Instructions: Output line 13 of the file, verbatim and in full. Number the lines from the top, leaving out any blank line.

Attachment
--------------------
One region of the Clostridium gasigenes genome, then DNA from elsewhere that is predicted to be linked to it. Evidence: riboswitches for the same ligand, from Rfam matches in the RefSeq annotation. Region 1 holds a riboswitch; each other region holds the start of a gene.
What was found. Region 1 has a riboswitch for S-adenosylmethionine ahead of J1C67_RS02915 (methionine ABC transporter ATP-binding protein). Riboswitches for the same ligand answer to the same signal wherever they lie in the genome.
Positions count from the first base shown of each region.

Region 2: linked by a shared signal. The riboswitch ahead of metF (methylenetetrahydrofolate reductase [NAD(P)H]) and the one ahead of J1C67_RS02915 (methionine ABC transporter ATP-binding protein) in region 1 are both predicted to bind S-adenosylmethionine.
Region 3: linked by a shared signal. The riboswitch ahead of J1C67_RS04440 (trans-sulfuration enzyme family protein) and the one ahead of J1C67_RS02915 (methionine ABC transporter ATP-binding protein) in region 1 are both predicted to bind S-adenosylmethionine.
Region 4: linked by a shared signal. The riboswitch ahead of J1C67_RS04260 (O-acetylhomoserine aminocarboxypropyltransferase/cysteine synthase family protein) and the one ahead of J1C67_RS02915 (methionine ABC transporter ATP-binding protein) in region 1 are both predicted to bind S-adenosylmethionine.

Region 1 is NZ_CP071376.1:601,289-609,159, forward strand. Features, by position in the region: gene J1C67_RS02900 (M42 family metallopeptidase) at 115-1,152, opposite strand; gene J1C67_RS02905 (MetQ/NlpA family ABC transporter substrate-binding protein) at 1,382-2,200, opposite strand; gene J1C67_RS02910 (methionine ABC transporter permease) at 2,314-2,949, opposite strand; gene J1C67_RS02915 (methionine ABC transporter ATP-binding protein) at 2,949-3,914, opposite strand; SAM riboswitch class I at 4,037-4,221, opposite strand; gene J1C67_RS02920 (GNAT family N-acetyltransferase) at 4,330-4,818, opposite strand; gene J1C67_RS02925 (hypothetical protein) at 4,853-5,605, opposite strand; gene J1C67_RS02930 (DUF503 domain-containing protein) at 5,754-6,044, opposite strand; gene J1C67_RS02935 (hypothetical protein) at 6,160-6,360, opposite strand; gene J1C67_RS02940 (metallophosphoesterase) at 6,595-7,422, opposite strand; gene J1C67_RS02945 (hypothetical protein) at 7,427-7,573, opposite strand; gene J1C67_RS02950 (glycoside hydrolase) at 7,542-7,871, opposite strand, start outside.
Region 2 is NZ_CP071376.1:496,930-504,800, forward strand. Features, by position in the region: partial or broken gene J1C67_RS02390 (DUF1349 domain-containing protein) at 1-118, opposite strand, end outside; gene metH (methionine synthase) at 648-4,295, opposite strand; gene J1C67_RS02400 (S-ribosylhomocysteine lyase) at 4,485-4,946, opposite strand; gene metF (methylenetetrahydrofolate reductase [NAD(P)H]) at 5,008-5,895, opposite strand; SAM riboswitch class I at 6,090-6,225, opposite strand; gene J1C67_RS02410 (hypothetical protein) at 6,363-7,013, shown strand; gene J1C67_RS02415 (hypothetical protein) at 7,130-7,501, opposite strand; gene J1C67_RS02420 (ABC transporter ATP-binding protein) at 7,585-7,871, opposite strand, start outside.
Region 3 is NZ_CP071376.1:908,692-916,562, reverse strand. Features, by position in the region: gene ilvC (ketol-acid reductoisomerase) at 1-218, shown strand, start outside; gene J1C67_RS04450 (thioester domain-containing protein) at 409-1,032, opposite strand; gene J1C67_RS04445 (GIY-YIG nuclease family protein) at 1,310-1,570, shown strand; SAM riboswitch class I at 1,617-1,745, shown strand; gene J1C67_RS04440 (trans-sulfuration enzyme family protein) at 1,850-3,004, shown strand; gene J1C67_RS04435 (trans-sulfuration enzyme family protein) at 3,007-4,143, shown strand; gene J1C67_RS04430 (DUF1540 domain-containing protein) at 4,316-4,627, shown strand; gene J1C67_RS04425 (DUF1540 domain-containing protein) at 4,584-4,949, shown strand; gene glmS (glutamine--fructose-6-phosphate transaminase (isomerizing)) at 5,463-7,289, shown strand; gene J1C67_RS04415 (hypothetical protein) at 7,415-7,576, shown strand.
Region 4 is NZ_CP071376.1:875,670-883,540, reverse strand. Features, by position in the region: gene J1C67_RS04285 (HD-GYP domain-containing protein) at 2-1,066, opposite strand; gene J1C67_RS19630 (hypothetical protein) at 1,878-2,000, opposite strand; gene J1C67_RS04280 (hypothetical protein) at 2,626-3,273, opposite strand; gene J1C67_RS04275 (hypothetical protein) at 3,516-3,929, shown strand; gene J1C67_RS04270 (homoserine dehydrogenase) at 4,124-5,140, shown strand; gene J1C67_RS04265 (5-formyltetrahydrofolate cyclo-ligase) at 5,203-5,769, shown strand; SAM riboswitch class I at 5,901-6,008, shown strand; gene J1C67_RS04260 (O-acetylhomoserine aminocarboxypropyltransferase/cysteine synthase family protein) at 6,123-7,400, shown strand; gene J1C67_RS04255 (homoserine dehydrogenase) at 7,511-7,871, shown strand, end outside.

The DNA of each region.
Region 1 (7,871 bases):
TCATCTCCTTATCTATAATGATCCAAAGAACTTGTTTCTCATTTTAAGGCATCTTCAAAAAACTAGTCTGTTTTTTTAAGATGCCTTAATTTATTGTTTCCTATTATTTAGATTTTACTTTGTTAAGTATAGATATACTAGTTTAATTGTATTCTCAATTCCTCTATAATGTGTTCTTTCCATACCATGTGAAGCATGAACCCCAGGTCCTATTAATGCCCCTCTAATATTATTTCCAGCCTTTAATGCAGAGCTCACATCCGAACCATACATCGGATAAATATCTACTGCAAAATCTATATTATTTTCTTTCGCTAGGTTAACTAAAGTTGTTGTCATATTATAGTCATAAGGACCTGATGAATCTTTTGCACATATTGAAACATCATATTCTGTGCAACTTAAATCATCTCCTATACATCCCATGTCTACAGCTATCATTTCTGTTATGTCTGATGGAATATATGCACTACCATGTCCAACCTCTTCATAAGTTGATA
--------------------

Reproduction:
TCATCTCCTTATCTATAATGATCCAAAGAACTTGTTTCTCATTTTAAGGCATCTTCAAAAAACTAGTCTGTTTTTTTAAGATGCCTTAATTTATTGTTTCCTATTATTTAGATTTTACTTTGTTAAGTATAGATATACTAGTTTAATTGTATTCTCAATTCCTCTATAATGTGTTCTTTCCATACCATGTGAAGCATGAACCCCAGGTCCTATTAATGCCCCTCTAATATTATTTCCAGCCTTTAATGCAGAGCTCACATCCGAACCATACATCGGATAAATATCTACTGCAAAATCTATATTATTTTCTTTCGCTAGGTTAACTAAAGTTGTTGTCATATTATAGTCATAAGGACCTGATGAATCTTTTGCACATATTGAAACATCATATTCTGTGCAACTTAAATCATCTCCTATACATCCCATGTCTACAGCTATCATTTCTGTTATGTCTGATGGAATATATGCACTACCATGTCCAACCTCTTCATAAGTTGATA